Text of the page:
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Hazing Defined

Hazing transpires and continues for a number of reasons. Analyzing these factors helps us to not only understand why hazing happens and persists, but also provides insight into how the problem of hazing can be stopped. There are roots for explanations of hazing in the fields of sociology, psychology and biology.
Furthermore, an evaluation of cultural factors supplies enlightenment into both why hazing occurs and also why it is allowed to resume. An examination of these causes can help us to discover how hazing can be prevented, how it can be dealt with once it begins to occur and more specifically, how it should be handled in different situations. In spite of the usefulness of such information, it is of no value if it falls on deaf ears. As such, a prime objective is to inform others of the anguish that hazing brings to the lives of its unfortunate victims. Upon the consideration of enumerable findings and incidents, this should not be that difficult. Future articles produced by the Hazing Prevention Center will attempt to analyze all of these issues. To start with, it is essential to first answer a much simpler question: what exactly is hazing?
A recent study showed that only 40 percent of students could properly define what hazing is. While definitions may vary, hazing is most frequently classified as “any activity expected of someone joining a group that humiliates, degrades, abuses, or endangers, regardless of the person’s willingness to participate”.
There are a few aspects of this description that are of special significance. First, it is imperative to point out that hazing does not have to be an act of physical violence. Just as often as not, hazing consists of non-physical degradation. Many people believe that since an action does not cause bodily injury, it is really not that bad. This line of thinking is highly flawed. To the contrary, mental and emotional attacks can commonly be even more devastating than physical damage. If we are trying to protect students from harm, it is crucial to guard them from psychological abuse as diligently as we do from physical violence.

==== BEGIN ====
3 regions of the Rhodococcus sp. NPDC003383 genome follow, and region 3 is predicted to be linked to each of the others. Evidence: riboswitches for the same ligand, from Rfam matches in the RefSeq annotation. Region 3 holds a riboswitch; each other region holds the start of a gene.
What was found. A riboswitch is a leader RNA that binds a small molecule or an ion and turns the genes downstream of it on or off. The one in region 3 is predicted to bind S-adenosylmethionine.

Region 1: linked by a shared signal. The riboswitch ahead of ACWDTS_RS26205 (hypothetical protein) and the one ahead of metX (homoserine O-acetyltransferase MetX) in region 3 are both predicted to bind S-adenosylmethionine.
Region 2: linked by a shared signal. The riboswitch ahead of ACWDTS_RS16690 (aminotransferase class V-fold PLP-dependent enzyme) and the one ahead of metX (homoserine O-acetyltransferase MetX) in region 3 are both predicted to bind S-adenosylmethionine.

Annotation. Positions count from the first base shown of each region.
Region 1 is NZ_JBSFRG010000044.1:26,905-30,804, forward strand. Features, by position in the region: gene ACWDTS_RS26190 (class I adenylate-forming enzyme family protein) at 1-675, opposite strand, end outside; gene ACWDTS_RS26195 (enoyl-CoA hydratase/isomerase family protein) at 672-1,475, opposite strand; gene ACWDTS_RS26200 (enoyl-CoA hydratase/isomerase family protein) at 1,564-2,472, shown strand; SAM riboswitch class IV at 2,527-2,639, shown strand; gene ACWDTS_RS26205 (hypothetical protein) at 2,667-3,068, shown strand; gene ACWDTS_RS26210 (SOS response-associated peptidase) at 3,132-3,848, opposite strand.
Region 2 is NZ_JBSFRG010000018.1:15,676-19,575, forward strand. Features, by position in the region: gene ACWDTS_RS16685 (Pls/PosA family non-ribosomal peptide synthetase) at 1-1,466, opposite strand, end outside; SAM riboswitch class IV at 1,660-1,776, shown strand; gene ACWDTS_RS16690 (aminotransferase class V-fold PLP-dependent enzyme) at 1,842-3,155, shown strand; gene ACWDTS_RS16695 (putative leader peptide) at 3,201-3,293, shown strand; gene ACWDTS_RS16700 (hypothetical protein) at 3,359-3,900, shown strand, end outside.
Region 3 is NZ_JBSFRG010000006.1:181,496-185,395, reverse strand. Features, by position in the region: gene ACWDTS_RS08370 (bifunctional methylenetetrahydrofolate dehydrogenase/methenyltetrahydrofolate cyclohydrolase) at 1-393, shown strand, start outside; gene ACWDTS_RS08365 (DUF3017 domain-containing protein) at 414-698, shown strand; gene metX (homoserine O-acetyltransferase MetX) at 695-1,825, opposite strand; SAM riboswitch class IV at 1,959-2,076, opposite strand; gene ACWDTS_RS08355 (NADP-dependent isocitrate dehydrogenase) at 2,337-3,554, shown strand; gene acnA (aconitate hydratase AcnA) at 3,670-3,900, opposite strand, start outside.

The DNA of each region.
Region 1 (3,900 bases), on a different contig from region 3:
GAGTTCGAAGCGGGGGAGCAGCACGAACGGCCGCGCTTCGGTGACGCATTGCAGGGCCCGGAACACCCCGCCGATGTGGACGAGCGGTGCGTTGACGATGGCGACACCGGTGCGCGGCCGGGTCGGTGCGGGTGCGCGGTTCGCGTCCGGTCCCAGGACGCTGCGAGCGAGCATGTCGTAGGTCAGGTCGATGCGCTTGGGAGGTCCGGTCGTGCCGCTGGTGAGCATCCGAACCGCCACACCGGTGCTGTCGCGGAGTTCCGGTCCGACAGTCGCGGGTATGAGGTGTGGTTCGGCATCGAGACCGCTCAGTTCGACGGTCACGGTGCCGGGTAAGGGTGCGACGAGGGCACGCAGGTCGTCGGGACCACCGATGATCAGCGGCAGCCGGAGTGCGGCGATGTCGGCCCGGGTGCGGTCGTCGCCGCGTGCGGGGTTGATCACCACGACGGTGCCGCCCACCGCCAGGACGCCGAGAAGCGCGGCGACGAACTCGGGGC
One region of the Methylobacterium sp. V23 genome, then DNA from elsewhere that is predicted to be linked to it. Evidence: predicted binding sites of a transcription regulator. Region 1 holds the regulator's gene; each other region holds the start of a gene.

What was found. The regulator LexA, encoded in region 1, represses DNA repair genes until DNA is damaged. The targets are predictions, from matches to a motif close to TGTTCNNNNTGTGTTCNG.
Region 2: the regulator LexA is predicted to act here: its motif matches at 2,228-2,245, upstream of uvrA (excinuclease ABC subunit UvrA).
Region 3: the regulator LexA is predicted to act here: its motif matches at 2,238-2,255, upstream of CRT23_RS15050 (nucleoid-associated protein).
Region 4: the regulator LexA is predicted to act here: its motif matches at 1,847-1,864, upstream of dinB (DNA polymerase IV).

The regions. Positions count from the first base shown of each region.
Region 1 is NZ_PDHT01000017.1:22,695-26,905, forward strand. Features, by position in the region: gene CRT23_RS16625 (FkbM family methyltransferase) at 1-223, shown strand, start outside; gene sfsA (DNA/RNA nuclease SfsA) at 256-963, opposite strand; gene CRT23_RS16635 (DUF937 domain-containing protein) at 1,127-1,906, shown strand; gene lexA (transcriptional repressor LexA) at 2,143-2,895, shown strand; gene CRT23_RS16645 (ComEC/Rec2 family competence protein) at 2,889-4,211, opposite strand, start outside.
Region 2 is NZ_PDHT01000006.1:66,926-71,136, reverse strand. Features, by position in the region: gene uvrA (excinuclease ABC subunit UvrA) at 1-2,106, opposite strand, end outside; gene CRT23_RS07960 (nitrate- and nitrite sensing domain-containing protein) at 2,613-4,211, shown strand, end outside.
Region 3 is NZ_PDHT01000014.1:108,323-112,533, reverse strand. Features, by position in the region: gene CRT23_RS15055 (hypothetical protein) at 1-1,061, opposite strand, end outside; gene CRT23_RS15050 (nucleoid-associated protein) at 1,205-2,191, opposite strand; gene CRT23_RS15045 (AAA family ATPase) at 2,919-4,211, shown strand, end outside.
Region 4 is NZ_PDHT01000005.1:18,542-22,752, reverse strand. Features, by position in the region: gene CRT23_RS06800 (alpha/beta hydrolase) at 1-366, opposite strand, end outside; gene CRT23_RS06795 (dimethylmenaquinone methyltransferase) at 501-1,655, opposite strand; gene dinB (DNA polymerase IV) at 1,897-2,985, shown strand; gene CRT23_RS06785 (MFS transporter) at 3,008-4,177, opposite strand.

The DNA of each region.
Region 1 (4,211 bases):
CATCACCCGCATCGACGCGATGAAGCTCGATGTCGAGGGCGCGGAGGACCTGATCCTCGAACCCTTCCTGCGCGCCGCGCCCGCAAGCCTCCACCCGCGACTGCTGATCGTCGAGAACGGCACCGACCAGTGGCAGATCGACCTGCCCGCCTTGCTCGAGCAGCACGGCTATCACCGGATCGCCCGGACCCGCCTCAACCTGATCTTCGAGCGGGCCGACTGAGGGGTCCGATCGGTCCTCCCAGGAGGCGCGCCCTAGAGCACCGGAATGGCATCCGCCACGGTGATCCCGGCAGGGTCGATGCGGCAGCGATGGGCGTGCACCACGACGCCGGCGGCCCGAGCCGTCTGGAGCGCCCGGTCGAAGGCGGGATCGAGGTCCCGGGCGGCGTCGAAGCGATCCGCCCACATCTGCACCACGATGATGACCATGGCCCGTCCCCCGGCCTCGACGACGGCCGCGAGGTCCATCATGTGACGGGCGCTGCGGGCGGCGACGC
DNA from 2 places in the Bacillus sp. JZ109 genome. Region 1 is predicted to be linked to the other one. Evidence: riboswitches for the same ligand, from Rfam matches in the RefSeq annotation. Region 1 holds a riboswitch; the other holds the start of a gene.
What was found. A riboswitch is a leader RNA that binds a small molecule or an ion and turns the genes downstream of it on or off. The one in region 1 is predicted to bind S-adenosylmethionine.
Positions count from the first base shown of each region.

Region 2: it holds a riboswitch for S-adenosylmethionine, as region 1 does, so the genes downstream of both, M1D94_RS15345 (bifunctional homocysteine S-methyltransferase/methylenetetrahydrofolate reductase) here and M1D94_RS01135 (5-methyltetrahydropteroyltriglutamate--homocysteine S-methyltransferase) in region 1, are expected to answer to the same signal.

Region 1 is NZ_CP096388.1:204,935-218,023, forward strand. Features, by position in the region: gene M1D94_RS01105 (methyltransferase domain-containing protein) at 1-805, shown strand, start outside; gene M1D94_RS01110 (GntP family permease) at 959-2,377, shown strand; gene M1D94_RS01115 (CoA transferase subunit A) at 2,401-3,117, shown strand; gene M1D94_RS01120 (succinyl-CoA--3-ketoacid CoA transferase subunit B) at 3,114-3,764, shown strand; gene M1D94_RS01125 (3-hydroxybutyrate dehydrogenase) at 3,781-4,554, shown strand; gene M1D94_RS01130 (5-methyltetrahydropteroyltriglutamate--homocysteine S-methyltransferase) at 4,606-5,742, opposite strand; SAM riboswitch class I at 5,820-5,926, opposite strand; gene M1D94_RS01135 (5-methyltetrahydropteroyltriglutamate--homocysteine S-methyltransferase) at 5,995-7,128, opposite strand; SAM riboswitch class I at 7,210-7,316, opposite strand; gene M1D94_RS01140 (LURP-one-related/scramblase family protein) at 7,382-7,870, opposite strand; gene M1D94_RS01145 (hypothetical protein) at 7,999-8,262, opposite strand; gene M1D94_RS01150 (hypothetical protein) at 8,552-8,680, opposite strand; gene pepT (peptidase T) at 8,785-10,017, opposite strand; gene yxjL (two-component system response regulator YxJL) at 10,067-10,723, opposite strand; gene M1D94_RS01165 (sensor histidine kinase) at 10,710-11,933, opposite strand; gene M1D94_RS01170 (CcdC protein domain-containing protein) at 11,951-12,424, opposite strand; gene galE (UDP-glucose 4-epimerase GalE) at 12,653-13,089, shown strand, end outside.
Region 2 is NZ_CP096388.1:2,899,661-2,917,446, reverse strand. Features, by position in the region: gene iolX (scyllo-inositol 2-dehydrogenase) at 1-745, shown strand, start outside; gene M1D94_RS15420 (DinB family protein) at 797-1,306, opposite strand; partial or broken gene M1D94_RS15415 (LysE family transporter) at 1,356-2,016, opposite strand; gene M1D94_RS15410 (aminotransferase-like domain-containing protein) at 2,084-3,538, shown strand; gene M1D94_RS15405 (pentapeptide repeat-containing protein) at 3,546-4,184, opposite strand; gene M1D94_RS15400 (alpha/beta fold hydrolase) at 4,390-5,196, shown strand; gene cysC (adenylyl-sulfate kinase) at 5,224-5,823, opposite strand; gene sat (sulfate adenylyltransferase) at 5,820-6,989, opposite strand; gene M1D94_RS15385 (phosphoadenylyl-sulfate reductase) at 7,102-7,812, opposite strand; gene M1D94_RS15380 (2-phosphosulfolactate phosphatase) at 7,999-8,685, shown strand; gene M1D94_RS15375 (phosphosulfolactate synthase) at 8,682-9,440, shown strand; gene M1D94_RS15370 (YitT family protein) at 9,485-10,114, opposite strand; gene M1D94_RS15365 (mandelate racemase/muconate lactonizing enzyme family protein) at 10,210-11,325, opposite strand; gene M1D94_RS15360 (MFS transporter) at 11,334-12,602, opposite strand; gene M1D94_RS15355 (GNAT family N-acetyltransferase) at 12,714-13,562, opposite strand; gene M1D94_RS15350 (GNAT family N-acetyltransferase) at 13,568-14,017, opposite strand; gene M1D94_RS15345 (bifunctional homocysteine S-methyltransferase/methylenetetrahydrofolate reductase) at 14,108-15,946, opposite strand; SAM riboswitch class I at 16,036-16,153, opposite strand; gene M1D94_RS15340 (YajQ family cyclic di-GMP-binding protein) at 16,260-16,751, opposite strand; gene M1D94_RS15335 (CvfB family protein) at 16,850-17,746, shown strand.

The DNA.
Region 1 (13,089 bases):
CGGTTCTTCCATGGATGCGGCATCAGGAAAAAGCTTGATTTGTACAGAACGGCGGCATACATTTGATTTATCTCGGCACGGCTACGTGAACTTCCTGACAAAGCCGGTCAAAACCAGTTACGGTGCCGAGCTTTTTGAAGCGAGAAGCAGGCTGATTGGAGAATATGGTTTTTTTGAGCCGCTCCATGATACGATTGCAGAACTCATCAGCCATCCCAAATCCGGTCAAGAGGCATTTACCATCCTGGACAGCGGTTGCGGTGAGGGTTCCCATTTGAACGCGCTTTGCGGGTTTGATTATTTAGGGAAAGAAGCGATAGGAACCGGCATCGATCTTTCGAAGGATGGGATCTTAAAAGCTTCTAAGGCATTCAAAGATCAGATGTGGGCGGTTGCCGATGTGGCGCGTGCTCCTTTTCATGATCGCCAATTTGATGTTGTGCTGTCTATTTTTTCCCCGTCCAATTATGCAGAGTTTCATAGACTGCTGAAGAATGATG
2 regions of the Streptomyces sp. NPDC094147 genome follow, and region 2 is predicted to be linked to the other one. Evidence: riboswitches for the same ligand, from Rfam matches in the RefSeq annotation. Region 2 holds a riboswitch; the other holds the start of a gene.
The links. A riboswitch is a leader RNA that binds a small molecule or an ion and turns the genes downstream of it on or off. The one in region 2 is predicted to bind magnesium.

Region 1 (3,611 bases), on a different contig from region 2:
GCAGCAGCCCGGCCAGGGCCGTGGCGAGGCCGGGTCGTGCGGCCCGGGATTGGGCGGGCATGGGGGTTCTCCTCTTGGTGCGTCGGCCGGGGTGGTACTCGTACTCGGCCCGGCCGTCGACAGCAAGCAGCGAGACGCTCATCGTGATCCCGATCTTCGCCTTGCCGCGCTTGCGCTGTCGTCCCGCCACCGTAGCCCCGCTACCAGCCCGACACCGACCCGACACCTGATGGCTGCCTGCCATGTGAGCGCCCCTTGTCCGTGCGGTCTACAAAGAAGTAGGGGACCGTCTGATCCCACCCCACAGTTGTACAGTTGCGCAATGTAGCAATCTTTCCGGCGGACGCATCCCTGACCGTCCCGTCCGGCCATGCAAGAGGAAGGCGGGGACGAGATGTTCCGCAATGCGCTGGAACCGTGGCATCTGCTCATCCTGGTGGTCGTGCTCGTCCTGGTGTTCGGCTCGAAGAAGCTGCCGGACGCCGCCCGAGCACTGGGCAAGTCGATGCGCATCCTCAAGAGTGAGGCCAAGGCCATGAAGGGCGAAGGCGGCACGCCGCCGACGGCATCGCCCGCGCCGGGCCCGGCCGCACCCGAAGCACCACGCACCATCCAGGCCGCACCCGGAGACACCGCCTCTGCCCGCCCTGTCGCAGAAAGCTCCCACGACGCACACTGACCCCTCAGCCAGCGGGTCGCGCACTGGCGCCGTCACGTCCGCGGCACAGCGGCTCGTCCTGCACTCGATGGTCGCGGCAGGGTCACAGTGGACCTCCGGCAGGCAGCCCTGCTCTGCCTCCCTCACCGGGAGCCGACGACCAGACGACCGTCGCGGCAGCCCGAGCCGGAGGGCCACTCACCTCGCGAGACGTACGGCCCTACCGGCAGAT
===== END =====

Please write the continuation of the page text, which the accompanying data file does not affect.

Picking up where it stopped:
The second piece of the definition worth pointing out is that an act is considered hazing independent of whether the victim is willing to participate. Making this distinction is not only important to understanding what constitutes hazing; doing so will also play a key role in the discontinuation of hazing. One reason hazing is commonly allowed to persist is that its victims frequently show minimal signs of resisting the action. This is because the main objective of victims while being hazed is usually to endure the punishment to prove their worth to the team or group. As a result, those being hazed will usually appear willing to participate. Instead of being a reason for allowing hazing to continue, this is actually further support for the prevention of hazing. It shows that hazing creates challenging circumstances in which people permit themselves to suffer for what they believe will ultimately result in a greater good. With hazing abolished, such agony would not have to be endured for futile reasoning.
Indeed, studies reveal that hazing is ineffective at accomplishing its goals. One of the most widely held misconceptions of hazing is the belief that it can actually develop better teams by building cohesion among members. Research shows that for this reason most of those being hazed are willing to put up with it, rather than exposing the offenders or simply distancing themselves from the situation. One count approximates that only 15 percent of those hazed considered informing anyone, while 96 percent of athletes being hazed do not even consider quitting a team just because of the hazing. If hazing were to be eliminated, students would not be forced into these difficult situations and the pain they result in. My next article will focus on not only how extensive hazing is, but also upon how poorly it’s understood.

– Rocco Zambito, Jr.
Student President

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